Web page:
The predictions were that either last year or this year, with the high percentage of those living with HIV knowing their status and going on the required medication, that the number of people dying from Aids-related illnesses would drop below 20 000 a year.
HIV should no longer be a killer. It is now, for the overwhelming majority of those living with HIV a highly controllable chronic illness. This means they need to be on the correct medication and be on it for life, but those lives can be normal and long, or at least when they die it will be from the same causes that the non-infected die from.
And there is that incredible benefit, not seen when appropriate anti-viral medication became available, that almost all of those on the correct medical regime will see their viral load suppressed below the levels where they can pass on the infection to someone else.
It is this extra benefit that gives medical experts the hope that HIV can be eliminated, at least in the sense that there are no new infections, and in the end after a good few decades no one living with HIV.
The Government and the Ministry of Health and Child Care are right to be keeping their HIV programmes running at a high level of priority and as we reach our original targets setting new targets.
But achieving these still requires co-operation from the general population, especially at the testing stage. All the upgrades in our public health systems under the Second Republic will automatically ensure the other two targets are met so long as people co-operate.
In fact, the Government and the Ministry are maintaining the pressure and pushing ahead on all sorts of public health programmes.
The Covid-19 vaccination drive might be riding on the infrastructure already in place for the mass vaccinations against a swathe of childhood infections, but that drive has never been delayed or altered and continues at full throttle.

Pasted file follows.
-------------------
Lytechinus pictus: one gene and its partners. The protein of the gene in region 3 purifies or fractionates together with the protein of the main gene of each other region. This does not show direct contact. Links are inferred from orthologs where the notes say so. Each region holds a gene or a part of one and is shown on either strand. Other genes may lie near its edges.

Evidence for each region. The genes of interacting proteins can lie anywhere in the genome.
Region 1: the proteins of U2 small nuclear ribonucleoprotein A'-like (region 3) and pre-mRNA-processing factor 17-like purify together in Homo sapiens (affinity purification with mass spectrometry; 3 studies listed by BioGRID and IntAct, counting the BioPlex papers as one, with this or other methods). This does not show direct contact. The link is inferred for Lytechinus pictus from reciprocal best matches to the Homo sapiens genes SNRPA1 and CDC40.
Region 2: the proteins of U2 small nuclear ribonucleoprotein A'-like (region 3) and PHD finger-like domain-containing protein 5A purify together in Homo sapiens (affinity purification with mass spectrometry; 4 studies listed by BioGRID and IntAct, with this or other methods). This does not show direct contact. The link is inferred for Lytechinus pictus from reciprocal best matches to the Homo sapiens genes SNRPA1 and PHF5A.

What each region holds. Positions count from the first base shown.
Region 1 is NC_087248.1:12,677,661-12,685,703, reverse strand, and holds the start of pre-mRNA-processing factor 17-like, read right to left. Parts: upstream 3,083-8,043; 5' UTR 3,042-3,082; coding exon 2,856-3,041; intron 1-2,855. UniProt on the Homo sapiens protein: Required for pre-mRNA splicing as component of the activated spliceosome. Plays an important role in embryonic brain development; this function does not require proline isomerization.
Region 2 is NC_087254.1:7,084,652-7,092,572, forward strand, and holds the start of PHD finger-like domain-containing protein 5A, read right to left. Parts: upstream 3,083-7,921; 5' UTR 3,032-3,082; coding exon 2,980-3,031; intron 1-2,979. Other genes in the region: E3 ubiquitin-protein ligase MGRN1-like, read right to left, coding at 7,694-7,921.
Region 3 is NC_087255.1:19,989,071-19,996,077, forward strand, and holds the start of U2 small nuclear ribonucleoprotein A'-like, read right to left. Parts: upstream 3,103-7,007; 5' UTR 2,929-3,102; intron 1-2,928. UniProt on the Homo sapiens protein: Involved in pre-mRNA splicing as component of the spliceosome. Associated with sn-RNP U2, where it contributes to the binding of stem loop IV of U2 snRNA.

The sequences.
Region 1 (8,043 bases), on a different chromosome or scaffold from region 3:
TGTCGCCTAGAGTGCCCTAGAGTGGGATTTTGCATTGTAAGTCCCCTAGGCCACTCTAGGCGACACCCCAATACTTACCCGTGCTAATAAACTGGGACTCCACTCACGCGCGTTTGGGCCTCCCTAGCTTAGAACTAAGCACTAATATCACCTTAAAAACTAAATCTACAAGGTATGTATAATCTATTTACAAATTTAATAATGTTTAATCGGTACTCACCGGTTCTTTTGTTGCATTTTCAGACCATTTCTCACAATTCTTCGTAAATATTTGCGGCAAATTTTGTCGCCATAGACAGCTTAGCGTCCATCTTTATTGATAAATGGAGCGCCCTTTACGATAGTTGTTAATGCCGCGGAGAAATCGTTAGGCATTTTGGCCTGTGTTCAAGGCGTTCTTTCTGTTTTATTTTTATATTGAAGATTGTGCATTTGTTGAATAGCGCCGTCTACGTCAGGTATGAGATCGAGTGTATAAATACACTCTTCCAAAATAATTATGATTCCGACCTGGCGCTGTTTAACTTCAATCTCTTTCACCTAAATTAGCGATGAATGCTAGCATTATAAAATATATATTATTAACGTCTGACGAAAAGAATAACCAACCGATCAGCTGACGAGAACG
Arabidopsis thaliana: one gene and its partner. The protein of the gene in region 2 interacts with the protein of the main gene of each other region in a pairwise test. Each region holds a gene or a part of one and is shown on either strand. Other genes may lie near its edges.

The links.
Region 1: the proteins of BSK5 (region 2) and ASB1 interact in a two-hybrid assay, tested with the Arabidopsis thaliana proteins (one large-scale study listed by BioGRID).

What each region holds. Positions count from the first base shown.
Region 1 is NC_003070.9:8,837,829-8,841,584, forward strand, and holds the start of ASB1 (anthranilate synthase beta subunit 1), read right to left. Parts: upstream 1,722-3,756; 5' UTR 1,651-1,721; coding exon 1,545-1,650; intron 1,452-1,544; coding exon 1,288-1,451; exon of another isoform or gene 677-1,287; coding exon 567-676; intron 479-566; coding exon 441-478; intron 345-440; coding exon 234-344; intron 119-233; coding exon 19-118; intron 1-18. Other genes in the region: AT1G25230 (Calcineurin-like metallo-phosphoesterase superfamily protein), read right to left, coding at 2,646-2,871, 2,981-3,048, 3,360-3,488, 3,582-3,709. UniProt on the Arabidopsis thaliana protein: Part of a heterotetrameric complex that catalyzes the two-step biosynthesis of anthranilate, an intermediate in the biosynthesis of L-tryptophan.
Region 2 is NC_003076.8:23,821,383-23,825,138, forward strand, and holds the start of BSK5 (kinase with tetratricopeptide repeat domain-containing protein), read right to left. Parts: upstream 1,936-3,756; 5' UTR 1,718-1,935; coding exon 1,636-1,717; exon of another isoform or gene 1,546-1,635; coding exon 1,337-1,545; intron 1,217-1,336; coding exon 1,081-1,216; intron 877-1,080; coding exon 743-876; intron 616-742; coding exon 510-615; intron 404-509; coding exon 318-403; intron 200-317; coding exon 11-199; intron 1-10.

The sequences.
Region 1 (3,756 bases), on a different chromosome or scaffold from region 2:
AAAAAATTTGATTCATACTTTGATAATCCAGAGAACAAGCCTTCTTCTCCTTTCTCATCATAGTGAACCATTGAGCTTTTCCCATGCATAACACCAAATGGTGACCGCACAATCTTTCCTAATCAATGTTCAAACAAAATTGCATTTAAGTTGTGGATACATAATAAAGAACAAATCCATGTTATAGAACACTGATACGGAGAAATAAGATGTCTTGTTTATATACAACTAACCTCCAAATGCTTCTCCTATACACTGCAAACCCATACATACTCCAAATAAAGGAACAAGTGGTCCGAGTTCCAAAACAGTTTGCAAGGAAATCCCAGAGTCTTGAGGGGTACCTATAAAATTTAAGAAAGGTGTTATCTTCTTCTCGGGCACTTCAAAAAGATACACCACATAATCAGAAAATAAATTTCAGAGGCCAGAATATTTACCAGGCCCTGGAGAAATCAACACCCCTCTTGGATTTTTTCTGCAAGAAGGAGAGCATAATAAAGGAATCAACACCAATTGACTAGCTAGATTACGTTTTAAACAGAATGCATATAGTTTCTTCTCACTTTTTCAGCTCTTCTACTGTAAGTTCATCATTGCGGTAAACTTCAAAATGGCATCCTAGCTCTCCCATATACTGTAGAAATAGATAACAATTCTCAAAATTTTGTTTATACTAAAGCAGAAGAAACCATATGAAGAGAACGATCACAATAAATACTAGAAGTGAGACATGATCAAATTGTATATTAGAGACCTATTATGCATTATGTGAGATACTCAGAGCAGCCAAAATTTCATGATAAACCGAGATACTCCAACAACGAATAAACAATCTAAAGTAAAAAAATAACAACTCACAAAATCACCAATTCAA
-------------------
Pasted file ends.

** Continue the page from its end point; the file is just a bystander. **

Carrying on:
There is now more and more stress on early testing for common cancers, a non-infectious illness that in most cases can be effectively treated if caught in time.
We are also seeing stress placed on healthy diets, which can cost no more and often less than unhealthy diets, which in turn will limit other chronic illnesses like heart disease, hypertension and diabetes.
Again these can be controlled, especially if caught in early testing.
Finally we have malaria, which is still there. Again steps are being accelerated to have early diagnosis and treatment and to get people to be more careful.
But again like everything from the ancient illnesses to Covid-19 there is need for people to exercise care, follow preventative measures and find out their status as soon as possible.
Even with Covid-19, the chances of survival are far higher for those who are infected to be tested early, rather than waiting until they are in the back of an ambulance.
We have reached the stage where our public health sector is fully operational and being continually improved.
Our doctors and nurses can do more and more every day. But for so many infections and other illnesses and conditions, the sooner the patient is identified the sooner the doctors and nurses can do something really useful. And so it comes back to us.